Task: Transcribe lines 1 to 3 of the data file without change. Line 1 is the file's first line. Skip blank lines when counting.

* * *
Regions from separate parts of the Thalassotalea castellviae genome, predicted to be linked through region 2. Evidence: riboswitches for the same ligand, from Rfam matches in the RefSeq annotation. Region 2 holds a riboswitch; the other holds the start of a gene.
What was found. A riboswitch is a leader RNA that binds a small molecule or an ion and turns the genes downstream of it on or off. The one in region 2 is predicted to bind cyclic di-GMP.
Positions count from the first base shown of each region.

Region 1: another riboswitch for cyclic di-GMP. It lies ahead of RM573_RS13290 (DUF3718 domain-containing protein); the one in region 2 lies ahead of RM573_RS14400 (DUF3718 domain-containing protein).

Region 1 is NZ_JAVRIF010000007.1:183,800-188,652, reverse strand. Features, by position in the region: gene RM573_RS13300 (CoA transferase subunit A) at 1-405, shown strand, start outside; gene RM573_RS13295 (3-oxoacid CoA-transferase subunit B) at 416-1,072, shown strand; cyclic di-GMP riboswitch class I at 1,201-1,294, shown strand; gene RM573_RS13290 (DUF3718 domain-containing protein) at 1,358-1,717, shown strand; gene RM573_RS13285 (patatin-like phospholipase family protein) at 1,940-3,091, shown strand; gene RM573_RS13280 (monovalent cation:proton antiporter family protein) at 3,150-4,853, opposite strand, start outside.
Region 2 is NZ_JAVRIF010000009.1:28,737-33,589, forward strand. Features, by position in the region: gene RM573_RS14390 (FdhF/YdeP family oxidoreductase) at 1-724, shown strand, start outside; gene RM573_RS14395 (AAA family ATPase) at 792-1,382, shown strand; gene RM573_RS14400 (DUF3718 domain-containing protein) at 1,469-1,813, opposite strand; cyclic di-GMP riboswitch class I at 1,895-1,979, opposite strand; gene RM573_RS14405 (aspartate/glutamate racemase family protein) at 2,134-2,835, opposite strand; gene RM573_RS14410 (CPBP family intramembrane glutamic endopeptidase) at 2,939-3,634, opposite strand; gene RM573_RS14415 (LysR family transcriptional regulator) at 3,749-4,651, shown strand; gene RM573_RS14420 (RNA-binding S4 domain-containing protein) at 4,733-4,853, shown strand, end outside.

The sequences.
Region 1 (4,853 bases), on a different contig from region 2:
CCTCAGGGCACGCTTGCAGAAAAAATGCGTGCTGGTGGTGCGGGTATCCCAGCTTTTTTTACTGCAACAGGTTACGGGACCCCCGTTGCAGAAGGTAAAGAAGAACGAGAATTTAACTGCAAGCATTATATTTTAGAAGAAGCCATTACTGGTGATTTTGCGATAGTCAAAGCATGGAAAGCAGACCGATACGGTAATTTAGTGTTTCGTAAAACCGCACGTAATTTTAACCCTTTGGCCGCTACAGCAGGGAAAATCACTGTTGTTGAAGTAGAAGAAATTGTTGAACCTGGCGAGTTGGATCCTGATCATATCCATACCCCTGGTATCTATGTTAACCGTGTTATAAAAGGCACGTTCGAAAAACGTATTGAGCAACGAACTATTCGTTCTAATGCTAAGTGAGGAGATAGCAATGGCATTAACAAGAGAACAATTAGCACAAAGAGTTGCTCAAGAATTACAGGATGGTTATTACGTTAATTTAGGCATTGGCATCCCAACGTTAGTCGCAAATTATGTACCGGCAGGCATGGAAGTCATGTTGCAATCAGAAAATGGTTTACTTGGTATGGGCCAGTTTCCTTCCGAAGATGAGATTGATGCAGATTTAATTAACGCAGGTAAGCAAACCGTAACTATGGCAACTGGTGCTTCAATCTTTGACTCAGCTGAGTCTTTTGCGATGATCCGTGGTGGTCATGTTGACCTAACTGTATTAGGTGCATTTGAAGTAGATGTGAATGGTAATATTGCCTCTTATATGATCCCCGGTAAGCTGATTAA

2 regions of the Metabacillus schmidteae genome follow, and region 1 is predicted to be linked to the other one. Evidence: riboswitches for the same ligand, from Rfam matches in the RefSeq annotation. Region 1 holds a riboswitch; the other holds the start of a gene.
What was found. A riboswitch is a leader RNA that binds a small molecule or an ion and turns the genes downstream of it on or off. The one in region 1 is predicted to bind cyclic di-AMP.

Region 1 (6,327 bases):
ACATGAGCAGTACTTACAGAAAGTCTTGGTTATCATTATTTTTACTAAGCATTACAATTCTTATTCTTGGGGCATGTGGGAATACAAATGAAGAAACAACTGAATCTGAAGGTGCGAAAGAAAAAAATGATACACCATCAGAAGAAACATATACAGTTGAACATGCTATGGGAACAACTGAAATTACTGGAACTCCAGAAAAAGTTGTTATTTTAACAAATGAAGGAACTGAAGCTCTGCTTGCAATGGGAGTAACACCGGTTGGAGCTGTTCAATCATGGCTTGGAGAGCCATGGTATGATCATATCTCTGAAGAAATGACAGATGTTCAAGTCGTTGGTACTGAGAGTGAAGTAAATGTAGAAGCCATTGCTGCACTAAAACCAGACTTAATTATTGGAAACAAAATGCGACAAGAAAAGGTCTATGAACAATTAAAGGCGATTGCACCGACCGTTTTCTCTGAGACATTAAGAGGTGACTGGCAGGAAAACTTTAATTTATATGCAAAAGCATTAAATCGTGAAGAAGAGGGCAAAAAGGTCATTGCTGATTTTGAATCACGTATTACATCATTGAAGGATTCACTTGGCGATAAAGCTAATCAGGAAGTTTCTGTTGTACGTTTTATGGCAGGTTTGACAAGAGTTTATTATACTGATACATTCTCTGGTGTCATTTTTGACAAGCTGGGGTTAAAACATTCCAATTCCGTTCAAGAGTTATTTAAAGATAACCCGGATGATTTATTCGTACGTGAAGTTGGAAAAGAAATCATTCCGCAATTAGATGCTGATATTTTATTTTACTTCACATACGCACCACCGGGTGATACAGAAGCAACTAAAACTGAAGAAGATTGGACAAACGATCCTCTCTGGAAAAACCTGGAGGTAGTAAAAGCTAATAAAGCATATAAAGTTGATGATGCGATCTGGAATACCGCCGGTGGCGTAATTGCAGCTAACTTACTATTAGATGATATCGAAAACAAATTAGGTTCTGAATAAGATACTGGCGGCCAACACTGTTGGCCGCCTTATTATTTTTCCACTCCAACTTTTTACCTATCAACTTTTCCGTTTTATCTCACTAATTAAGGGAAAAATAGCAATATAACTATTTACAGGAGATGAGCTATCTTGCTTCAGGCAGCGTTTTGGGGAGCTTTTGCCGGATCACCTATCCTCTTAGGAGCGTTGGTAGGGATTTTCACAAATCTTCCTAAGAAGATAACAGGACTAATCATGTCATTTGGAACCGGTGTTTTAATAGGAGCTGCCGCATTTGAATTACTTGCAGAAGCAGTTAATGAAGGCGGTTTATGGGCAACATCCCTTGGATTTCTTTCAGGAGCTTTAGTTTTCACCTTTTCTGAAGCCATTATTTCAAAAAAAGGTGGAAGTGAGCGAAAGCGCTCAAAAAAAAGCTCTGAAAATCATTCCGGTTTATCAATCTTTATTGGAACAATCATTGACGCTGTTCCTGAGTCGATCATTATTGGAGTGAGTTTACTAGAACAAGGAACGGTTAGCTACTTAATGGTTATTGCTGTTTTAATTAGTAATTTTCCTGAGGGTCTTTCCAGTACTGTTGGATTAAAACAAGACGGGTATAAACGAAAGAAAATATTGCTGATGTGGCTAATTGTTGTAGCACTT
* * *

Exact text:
Regions from separate parts of the Thalassotalea castellviae genome, predicted to be linked through region 2. Evidence: riboswitches for the same ligand, from Rfam matches in the RefSeq annotation. Region 2 holds a riboswitch; the other holds the start of a gene.
What was found. A riboswitch is a leader RNA that binds a small molecule or an ion and turns the genes downstream of it on or off. The one in region 2 is predicted to bind cyclic di-GMP.
Positions count from the first base shown of each region.